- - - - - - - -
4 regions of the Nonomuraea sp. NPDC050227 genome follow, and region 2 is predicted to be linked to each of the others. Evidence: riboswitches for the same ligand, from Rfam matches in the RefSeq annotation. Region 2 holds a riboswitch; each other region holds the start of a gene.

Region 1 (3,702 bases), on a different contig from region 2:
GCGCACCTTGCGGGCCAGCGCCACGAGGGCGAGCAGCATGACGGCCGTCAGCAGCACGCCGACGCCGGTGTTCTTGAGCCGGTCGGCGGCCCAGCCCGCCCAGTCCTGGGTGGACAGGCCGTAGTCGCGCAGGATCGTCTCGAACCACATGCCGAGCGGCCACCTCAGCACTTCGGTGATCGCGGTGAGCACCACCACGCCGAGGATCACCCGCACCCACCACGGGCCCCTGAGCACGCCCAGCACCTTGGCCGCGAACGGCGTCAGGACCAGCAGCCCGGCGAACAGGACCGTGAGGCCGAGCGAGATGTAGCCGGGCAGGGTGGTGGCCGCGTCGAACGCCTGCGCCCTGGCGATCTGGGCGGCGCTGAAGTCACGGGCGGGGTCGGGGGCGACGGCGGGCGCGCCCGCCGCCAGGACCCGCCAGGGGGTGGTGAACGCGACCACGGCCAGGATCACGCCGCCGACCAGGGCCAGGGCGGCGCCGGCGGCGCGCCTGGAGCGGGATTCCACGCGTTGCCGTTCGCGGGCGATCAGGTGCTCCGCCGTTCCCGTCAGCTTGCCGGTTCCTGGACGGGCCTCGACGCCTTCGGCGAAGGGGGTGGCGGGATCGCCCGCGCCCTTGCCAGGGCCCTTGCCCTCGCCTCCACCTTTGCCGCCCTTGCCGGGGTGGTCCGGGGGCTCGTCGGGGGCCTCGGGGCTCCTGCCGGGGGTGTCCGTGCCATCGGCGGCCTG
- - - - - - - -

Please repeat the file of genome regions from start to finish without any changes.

4 regions of the Nonomuraea sp. NPDC050227 genome follow, and region 2 is predicted to be linked to each of the others. Evidence: riboswitches for the same ligand, from Rfam matches in the RefSeq annotation. Region 2 holds a riboswitch; each other region holds the start of a gene.

Region 1 (3,702 bases), on a different contig from region 2:
GCGCACCTTGCGGGCCAGCGCCACGAGGGCGAGCAGCATGACGGCCGTCAGCAGCACGCCGACGCCGGTGTTCTTGAGCCGGTCGGCGGCCCAGCCCGCCCAGTCCTGGGTGGACAGGCCGTAGTCGCGCAGGATCGTCTCGAACCACATGCCGAGCGGCCACCTCAGCACTTCGGTGATCGCGGTGAGCACCACCACGCCGAGGATCACCCGCACCCACCACGGGCCCCTGAGCACGCCCAGCACCTTGGCCGCGAACGGCGTCAGGACCAGCAGCCCGGCGAACAGGACCGTGAGGCCGAGCGAGATGTAGCCGGGCAGGGTGGTGGCCGCGTCGAACGCCTGCGCCCTGGCGATCTGGGCGGCGCTGAAGTCACGGGCGGGGTCGGGGGCGACGGCGGGCGCGCCCGCCGCCAGGACCCGCCAGGGGGTGGTGAACGCGACCACGGCCAGGATCACGCCGCCGACCAGGGCCAGGGCGGCGCCGGCGGCGCGCCTGGAGCGGGATTCCACGCGTTGCCGTTCGCGGGCGATCAGGTGCTCCGCCGTTCCCGTCAGCTTGCCGGTTCCTGGACGGGCCTCGACGCCTTCGGCGAAGGGGGTGGCGGGATCGCCCGCGCCCTTGCCAGGGCCCTTGCCCTCGCCTCCACCTTTGCCGCCCTTGCCGGGGTGGTCCGGGGGCTCGTCGGGGGCCTCGGGGCTCCTGCCGGGGGTGTCCGTGCCATCGGCGGCCTG